Critical Care and Shock

Demyelinating disease of the brain presenting as ring enhancing lesions in a critically ill patient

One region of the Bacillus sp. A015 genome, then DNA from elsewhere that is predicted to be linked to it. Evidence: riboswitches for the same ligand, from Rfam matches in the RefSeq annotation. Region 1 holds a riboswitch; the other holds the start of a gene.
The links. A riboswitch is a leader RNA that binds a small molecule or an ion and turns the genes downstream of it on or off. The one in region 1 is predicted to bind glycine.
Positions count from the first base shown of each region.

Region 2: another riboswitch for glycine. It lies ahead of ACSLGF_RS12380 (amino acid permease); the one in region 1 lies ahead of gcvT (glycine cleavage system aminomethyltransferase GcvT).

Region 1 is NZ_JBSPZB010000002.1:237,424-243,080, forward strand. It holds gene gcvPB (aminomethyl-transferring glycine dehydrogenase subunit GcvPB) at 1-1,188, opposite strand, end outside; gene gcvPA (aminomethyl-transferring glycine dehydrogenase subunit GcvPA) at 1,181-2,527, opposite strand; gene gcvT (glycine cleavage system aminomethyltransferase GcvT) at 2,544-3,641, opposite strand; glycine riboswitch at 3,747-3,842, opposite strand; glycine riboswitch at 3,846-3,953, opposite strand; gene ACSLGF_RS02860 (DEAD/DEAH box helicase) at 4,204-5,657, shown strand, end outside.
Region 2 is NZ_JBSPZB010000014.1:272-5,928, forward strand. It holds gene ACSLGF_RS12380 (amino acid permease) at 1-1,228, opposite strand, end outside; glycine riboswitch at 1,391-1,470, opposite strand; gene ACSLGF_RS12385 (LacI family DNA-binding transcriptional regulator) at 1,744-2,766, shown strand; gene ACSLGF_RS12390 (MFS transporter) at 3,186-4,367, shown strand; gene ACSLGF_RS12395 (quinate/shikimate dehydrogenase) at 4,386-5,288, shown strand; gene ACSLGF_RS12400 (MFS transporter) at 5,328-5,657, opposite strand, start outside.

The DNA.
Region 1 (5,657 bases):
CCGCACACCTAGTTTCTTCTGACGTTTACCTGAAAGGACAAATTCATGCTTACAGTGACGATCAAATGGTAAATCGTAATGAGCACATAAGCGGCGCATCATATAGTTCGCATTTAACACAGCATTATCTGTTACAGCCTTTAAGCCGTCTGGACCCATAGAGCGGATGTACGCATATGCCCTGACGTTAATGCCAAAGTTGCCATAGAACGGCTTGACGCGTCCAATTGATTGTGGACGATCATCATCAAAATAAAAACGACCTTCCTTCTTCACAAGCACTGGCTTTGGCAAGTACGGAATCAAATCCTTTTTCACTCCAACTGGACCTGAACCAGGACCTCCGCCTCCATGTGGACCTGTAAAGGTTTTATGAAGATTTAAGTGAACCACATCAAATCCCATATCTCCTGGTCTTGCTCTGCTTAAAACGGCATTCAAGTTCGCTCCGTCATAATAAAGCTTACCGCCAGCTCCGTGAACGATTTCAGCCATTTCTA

A 26-year-old Latin-American woman with a history of alcohol and cocaine abuse was brought to the emergency department with the complaint of fever, altered mental status and weakness of 3-day duration. Her initial vital signs included a blood pressure of 80/40 torr, heart rate 140/min, respiratory rate 32/min, SaO2 96% on room air, temperature 41 oC. Aggressive fluid resuscitation was started, blood cultures obtained, and empiric antibiotics started. A lumbar puncture revealed six white blood cells per field with normal glucose levels. An emergent magnetic resonance imaging (MRI) of the brain revealed multiple ring enhancing lesions seen as areas of increased signal on T2 flair and diffusion sequences. These lesions were seen almost exclusively in the deep white matter. Based on these images toxoplasmosis was considered as the cause of the patient’s altered mental status. Serum toxoplasma titers were abnormal. The patient’s condition deteriorated evolving into status epilepticus requiring airway management and assisted mechanical ventilation. An open brain biopsy was performed and cultures were negative for bacterial, fungal, tuberculosis or toxoplasmosis. Microscopic pathological analysis revealed findings consistent with an acute demyelinating disease. The presence of multiple white matter lesions on MRI favors demyelinating disease but ring-enhancing lesion makes it an unusual presentation of demyelinating diseases of the brain.